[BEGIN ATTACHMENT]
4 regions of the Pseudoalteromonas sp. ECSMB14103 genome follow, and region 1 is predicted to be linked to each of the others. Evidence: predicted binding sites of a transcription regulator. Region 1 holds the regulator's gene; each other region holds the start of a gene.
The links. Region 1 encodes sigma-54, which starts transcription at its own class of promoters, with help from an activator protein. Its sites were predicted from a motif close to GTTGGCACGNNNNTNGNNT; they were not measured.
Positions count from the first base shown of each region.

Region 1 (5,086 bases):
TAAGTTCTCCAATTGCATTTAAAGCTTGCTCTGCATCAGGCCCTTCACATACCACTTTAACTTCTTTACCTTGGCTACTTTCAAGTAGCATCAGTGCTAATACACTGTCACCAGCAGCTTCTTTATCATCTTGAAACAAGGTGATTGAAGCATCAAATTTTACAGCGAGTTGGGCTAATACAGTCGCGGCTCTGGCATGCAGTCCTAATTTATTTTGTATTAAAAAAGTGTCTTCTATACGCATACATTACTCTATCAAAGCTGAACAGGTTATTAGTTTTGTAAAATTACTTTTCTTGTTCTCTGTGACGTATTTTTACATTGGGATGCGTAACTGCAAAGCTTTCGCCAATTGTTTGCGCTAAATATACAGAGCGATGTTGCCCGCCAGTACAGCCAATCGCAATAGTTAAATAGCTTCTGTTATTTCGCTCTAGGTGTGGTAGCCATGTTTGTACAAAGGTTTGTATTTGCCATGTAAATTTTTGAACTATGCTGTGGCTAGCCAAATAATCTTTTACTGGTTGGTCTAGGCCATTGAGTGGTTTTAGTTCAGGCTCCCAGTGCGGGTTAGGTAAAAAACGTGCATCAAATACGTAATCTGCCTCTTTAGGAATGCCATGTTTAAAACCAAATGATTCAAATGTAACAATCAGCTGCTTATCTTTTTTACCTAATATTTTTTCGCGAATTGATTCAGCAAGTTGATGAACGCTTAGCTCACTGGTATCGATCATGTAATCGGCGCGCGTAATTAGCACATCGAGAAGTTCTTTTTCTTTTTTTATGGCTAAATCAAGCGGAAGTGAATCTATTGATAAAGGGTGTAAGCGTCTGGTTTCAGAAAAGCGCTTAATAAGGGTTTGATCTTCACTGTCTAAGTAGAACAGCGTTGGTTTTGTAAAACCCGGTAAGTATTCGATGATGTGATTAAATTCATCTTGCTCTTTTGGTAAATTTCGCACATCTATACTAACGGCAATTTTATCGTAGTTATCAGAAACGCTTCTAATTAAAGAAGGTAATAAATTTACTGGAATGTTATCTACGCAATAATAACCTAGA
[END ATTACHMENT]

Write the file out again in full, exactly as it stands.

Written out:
4 regions of the Pseudoalteromonas sp. ECSMB14103 genome follow, and region 1 is predicted to be linked to each of the others. Evidence: predicted binding sites of a transcription regulator. Region 1 holds the regulator's gene; each other region holds the start of a gene.
The links. Region 1 encodes sigma-54, which starts transcription at its own class of promoters, with help from an activator protein. Its sites were predicted from a motif close to GTTGGCACGNNNNTNGNNT; they were not measured.
Positions count from the first base shown of each region.

Region 1 (5,086 bases):
TAAGTTCTCCAATTGCATTTAAAGCTTGCTCTGCATCAGGCCCTTCACATACCACTTTAACTTCTTTACCTTGGCTACTTTCAAGTAGCATCAGTGCTAATACACTGTCACCAGCAGCTTCTTTATCATCTTGAAACAAGGTGATTGAAGCATCAAATTTTACAGCGAGTTGGGCTAATACAGTCGCGGCTCTGGCATGCAGTCCTAATTTATTTTGTATTAAAAAAGTGTCTTCTATACGCATACATTACTCTATCAAAGCTGAACAGGTTATTAGTTTTGTAAAATTACTTTTCTTGTTCTCTGTGACGTATTTTTACATTGGGATGCGTAACTGCAAAGCTTTCGCCAATTGTTTGCGCTAAATATACAGAGCGATGTTGCCCGCCAGTACAGCCAATCGCAATAGTTAAATAGCTTCTGTTATTTCGCTCTAGGTGTGGTAGCCATGTTTGTACAAAGGTTTGTATTTGCCATGTAAATTTTTGAACTATGCTGTGGCTAGCCAAATAATCTTTTACTGGTTGGTCTAGGCCATTGAGTGGTTTTAGTTCAGGCTCCCAGTGCGGGTTAGGTAAAAAACGTGCATCAAATACGTAATCTGCCTCTTTAGGAATGCCATGTTTAAAACCAAATGATTCAAATGTAACAATCAGCTGCTTATCTTTTTTACCTAATATTTTTTCGCGAATTGATTCAGCAAGTTGATGAACGCTTAGCTCACTGGTATCGATCATGTAATCGGCGCGCGTAATTAGCACATCGAGAAGTTCTTTTTCTTTTTTTATGGCTAAATCAAGCGGAAGTGAATCTATTGATAAAGGGTGTAAGCGTCTGGTTTCAGAAAAGCGCTTAATAAGGGTTTGATCTTCACTGTCTAAGTAGAACAGCGTTGGTTTTGTAAAACCCGGTAAGTATTCGATGATGTGATTAAATTCATCTTGCTCTTTTGGTAAATTTCGCACATCTATACTAACGGCAATTTTATCGTAGTTATCAGAAACGCTTCTAATTAAAGAAGGTAATAAATTTACTGGAATGTTATCTACGCAATAATAACCTAGA